Editor’s note: 10 On Your Side is not naming the salon in this story because the Virginia Department of Health does not publish names of businesses where coronavirus cases or outbreaks occur. 10 On Your Side reached out to the salon repeatedly for comment, but did not get a response.
NORFOLK, Va. (WAVY) — Public health officials have repeatedly said contact tracing is a critical part of reopening the economy during the coronavirus pandemic.
Participating in the process, however, isn’t mandatory.
Iris Dodson found that out firsthand after a COVID-19 exposure at a salon in Virginia Beach on a Thursday evening in June.
“I received a call that following Monday that my hairstylist had tested positive,” Dodson said.
By Thursday, she still hadn’t gotten a call from a contact tracer, as she had anticipated.
“On Thursday, when I hadn’t heard from contact tracers, I gave the health department a call,” she said. “They told me they knew there was a salon where there had been a positive case, but they didn’t have the name of the salon or the people to contact.”
Dodson was shocked to find out that businesses don’t have to cooperate with contact tracers – and that her otherwise cautious, mask-wearing stylist hadn’t been transparent.
The story didn’t surprise Lisa Engle, a Virginia Department of Health epidemiologist with decades of contact tracing experience.
“People lie all the time,” Engle said. “They don’t report out of fear. … A lot of times it’s because they don’t want their work to know or they don’t want a business to be jeopardized and be on the news.”
But VDH doesn’t publicize the names of businesses that have COVID-19 cases or outbreaks, and Engle says it’s not always necessary to shut those businesses down.
“It depends on the situation,” she said. “We’re not going in and saying ‘You need to close, you need to get all those people out of here.’ We don’t do that. What we’re trying to do is make sure everybody that was exposed knows, so they can self-monitor and stay home.”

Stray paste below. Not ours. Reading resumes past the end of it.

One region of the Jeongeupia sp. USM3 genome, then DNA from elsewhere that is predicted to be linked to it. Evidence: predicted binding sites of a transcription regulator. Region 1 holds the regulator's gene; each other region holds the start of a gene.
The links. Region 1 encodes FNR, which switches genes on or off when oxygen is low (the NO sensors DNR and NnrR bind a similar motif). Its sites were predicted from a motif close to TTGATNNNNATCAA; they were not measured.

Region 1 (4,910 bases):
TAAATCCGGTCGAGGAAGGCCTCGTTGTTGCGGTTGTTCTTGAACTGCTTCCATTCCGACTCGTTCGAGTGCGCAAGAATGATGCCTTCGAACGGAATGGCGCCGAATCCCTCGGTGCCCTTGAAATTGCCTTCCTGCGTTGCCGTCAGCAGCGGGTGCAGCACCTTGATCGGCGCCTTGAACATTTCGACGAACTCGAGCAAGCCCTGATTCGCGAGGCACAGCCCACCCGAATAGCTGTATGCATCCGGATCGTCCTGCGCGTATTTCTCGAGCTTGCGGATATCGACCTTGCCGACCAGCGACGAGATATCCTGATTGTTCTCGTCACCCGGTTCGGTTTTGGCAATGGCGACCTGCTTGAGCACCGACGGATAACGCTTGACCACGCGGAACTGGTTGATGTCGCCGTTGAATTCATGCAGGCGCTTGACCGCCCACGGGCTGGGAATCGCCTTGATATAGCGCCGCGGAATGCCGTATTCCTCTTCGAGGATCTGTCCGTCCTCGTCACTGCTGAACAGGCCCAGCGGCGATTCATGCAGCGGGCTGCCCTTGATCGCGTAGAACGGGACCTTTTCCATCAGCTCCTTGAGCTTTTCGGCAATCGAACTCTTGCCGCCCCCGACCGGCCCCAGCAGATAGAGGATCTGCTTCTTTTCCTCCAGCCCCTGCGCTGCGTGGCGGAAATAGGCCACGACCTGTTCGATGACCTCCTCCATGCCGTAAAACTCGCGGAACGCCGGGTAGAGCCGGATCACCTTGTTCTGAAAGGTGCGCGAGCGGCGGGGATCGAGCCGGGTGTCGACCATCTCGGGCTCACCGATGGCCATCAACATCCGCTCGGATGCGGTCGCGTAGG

Dodson said even though she didn’t get sick and eventually received a negative test result, she’s lost trust in the salon, specifically because it didn’t cooperate with the health department.
“Having the contact with the health department would have given me more guidance and information about the testing facilities and just to know in general what I should be doing,” she said. “There should be an obligation to the public when you serve the public.”
That obligation to the public is exactly why Rick Fraley shut down his two Norfolk restaurants after he was exposed to the coronavirus in July.
Clementine’s at Riverview had just reopened after months of being shut down because of the pandemic, but Fraley said he felt he had no choice but to shut it down after he was exposed to COVID-19 during a conversation with a delivery driver.
He reached out to the health department immediately.
“They didn’t say we had to [shut down], as long as we properly contained it and if we knew exactly who was exposed,” Fraley said. “We’re a small staff, we only have six people. We thought the smartest thing to do was just to close outright.”
Fraley and his wife also decided to close The Ten Top, where she runs operations.
As they waited for staff to get tested, Fraley kept customers informed on social media. The comments were overwhelmingly positive, praising the restaurants for their transparency.
“I feel like we have a good rapport with our community, I think they trust us,” Fraley said. “I think they know that when they come here, they can expect us to be clean and to be safe, and to be following regulations, and it’s not worth it to lose that sort of community trust that we built up.”
Still, Fraley lost hundreds of dollars of food that had to be thrown out, a catering contract and two weeks of income.
“It’s hard to make a decision like that,” he said. “The people that aren’t following the regulations, I think that they should be punished. Honestly, you know if you’re going into a place and they’re not making people wear masks, they’re not following social distancing, I think that’s wrong.”
Regardless of what others do or don’t do, Fraley said serving his community as a small business owner matters too much for him to have made any other decision than to shut down.
“I want to protect it at any cost and make sure there’s nothing that I’m going to do, especially if it’s socially irresponsible, to cost myself that opportunity.”
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